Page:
To the list of endangered species could we
please add the language of kindness?
We have devolved into mean-mouthed brats
entitled to speak our truth. Truth, schmuth.
The older ones still bite their tongues but
we’ve no time for their silly slowness.
We prefer to devour one another having
perfected a taste for platform, God help us.
In a battle of wills the worst thing is winning.
We are not teaching our children well and it is
likely when we are old they will neglect us.

Subscribe to Blog via Email

Enter your email address to subscribe to this blog and receive notifications of new posts by email.

Join 1,062 other subscribers


  1. Christie on January 30, 2013 at 4:34 pm

    A terrible truth.

  2. Jennifer@GDWJ on January 30, 2013 at 4:36 pm

    Thank you. Good, good words. ~ Jennifer Lee

  3. Brenna D (@chicagomama) on January 30, 2013 at 4:44 pm

    Beautiful words this morning.

  4. wynnegraceappears on January 30, 2013 at 5:02 pm

    Amen. I thought it was just me.

  5. nwhannas on January 30, 2013 at 5:27 pm

    I love humor, and hope that I’m most often kind-hearted and self-deprecating in my use, rather than sarcastic and mean. Words to ponder. Thank you, John. And, yes, biting one’s tongue, though a bloody experience, is a skill worth a million times more than any truthful sound-byte. Our family rule here is that it’s better to be kind than to be right.

    • thebeautifuldue on January 31, 2013 at 12:24 pm

      I think you’re good, GH. Some of the stuff out there though is not good, not at all.

  6. Josh on January 30, 2013 at 6:28 pm

    We confuse being right with being righteous. We often rail to convince ourselves, to claim an identity, as much as to instruct anyone else – forgetting that it is the still water which most accurately reflects what is Above.

    But then there are the reflections of Jesus flipping tables with a whip in His hand, of His future return with a sword in His mouth and an army at His back. So maybe what we need most is the wisdom to see His work in a moment more clearly, so that in our desire to contribute we may choose the proper tool.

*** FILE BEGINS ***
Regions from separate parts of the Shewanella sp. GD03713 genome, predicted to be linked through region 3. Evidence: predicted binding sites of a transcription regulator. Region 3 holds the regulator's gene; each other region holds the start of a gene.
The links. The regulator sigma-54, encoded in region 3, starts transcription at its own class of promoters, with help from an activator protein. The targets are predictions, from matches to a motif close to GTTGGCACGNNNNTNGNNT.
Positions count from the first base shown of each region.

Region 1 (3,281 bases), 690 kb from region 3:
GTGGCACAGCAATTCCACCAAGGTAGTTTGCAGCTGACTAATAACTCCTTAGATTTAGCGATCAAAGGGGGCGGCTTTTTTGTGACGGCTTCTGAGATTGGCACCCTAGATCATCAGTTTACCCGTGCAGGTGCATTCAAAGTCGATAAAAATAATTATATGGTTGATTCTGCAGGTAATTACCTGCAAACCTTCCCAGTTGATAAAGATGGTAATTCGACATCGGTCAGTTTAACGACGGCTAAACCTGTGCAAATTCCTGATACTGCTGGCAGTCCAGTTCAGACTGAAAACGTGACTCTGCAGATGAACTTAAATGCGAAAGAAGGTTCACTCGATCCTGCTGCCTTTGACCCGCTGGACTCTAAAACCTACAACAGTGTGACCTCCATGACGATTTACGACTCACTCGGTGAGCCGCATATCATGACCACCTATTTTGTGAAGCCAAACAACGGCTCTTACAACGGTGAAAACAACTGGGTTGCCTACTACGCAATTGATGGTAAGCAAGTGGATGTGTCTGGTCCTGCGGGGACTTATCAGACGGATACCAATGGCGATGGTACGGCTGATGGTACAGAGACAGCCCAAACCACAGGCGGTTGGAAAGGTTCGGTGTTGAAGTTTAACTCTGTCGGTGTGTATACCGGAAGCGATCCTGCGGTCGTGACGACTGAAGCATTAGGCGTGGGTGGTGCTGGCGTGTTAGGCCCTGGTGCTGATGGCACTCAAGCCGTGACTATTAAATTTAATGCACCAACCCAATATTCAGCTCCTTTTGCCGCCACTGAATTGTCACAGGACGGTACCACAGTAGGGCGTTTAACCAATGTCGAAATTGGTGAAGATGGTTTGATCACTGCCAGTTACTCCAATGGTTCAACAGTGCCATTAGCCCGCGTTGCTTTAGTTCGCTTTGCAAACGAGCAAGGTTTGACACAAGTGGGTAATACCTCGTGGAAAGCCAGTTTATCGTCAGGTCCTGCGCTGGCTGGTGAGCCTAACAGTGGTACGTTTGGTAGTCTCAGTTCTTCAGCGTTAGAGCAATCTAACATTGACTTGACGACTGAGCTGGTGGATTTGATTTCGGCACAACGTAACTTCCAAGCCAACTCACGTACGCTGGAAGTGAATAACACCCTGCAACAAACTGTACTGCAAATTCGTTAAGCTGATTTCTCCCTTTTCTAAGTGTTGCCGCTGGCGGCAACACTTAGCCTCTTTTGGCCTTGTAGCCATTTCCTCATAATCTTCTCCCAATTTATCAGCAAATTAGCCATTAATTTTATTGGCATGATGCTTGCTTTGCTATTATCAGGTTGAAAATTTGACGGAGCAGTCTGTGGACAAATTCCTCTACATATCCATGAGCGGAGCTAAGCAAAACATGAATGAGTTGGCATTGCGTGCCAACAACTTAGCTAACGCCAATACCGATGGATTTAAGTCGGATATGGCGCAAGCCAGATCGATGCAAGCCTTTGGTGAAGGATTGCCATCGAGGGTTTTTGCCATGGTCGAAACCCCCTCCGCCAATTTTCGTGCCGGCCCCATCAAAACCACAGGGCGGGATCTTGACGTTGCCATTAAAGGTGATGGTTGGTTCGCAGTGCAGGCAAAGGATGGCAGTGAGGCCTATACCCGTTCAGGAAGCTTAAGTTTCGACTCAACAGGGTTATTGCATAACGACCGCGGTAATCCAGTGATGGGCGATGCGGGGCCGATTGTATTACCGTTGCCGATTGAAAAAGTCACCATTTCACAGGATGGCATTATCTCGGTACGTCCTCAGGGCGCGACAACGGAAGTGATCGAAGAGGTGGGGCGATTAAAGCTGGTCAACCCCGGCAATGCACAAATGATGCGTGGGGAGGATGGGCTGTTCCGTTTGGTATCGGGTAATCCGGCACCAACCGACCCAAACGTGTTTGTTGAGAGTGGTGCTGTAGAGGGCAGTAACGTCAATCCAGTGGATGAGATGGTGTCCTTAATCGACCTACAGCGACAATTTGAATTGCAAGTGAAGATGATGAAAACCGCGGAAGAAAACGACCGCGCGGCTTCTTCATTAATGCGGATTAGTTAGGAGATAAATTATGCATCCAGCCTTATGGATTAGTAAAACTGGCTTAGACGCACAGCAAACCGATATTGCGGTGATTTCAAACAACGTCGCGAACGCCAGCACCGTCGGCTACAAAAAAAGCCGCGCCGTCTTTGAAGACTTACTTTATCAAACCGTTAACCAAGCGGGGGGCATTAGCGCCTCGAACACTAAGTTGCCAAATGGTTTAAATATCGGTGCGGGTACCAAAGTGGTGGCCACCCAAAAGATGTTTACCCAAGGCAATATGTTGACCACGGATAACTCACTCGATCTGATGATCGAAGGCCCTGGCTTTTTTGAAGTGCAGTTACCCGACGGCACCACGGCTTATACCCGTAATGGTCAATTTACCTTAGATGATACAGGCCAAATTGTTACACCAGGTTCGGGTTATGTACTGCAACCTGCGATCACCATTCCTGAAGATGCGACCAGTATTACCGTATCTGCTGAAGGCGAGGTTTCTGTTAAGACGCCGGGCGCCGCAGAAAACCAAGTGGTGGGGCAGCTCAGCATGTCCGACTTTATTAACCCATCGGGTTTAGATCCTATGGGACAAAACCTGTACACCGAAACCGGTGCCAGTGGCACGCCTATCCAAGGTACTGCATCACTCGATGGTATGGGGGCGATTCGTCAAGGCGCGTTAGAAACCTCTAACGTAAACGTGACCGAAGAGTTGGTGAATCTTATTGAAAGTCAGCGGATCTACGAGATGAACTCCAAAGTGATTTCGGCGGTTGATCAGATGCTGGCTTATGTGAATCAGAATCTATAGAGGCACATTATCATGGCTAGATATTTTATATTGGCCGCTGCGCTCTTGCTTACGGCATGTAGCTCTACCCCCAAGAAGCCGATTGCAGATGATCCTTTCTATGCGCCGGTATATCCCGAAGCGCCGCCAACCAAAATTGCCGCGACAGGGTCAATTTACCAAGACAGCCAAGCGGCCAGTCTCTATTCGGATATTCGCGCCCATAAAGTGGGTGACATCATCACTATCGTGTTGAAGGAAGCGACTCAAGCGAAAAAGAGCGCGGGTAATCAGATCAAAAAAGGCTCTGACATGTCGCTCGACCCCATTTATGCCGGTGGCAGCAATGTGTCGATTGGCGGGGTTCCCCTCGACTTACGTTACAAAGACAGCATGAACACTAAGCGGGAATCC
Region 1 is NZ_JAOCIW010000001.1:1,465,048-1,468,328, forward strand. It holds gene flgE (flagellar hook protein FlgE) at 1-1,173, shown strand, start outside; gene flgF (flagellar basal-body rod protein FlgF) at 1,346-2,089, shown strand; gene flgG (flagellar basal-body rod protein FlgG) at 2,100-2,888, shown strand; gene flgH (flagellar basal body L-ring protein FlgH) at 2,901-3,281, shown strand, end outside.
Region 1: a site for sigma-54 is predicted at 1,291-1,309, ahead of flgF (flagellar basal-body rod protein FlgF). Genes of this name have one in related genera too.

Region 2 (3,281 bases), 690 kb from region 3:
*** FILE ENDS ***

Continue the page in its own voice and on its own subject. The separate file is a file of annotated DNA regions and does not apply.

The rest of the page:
• thebeautifuldue on January 31, 2013 at 12:25 pm

      Josh, thanks for taking the time to respond. Yes, Jesus had his moments…

  7. julie on January 30, 2013 at 6:57 pm

    wow- powerful. thanks, i needed to hear that.

  8. mike graves on January 30, 2013 at 8:46 pm

    Amen from Arkansas

  9. Diana Trautwein on January 31, 2013 at 5:40 am

    I believe this is the first angry poem of yours I’ve read. And this is a topic for anger, frustration. It should be possible to be firm, clear and kind, shouldn’t it?

    • thebeautifuldue on January 31, 2013 at 12:26 pm

      Diana, it is angry, which means its sad. I do agree, we can be clear and kind, or at least we must try.

  10. Redemption's Beauty on January 31, 2013 at 3:11 pm

    Stopped by on Seth’s recommendation because he’s so wise.And I’ve been thinking about this a lot lately, a bit grieved by well meaning Christians who get lots of likes and comments and followers for the way they judge and criticize others. Jesus wasn’t very popular when he began to build his platform, I’m wondering why we think we need to be. How easily platform can become an idol, can’t it?

  11. Shelly Geyer on January 31, 2013 at 3:44 pm

    I want to live kindness more than desiring to win…Lord help me. I don’t comment often, but I wanted to say that I also share Seth’s fondness of your work. Your words draw my eyes to the unseen….and my hope returns to where it should always have been.

  12. hisfirefly on January 31, 2013 at 3:47 pm

    Ouch! Truth well spoken.

  13. Kelly @ Love Well on February 3, 2013 at 8:53 pm

    I’ve left this open on my computer ever since you printed it – a sticky note for the digital age, I suppose. Part of me wants to shout Hallelujah. I’m weary and heartsick of all the anger. It seems a horrible waste of energy, most of the time. But then I wonder if I’m not wasting my time being angry at the angry.

    One thing I know: The older I get, the more I hunger and thirst for humility and gentleness, for those who breathe grace and know the value in staying silent.

    • thebeautifuldue on February 3, 2013 at 9:06 pm

      Kelly, I know exactly what you mean…its exhausting. Maybe it has to do with our age…if so, I’d say we’re aging gracefully.

Leave a Comment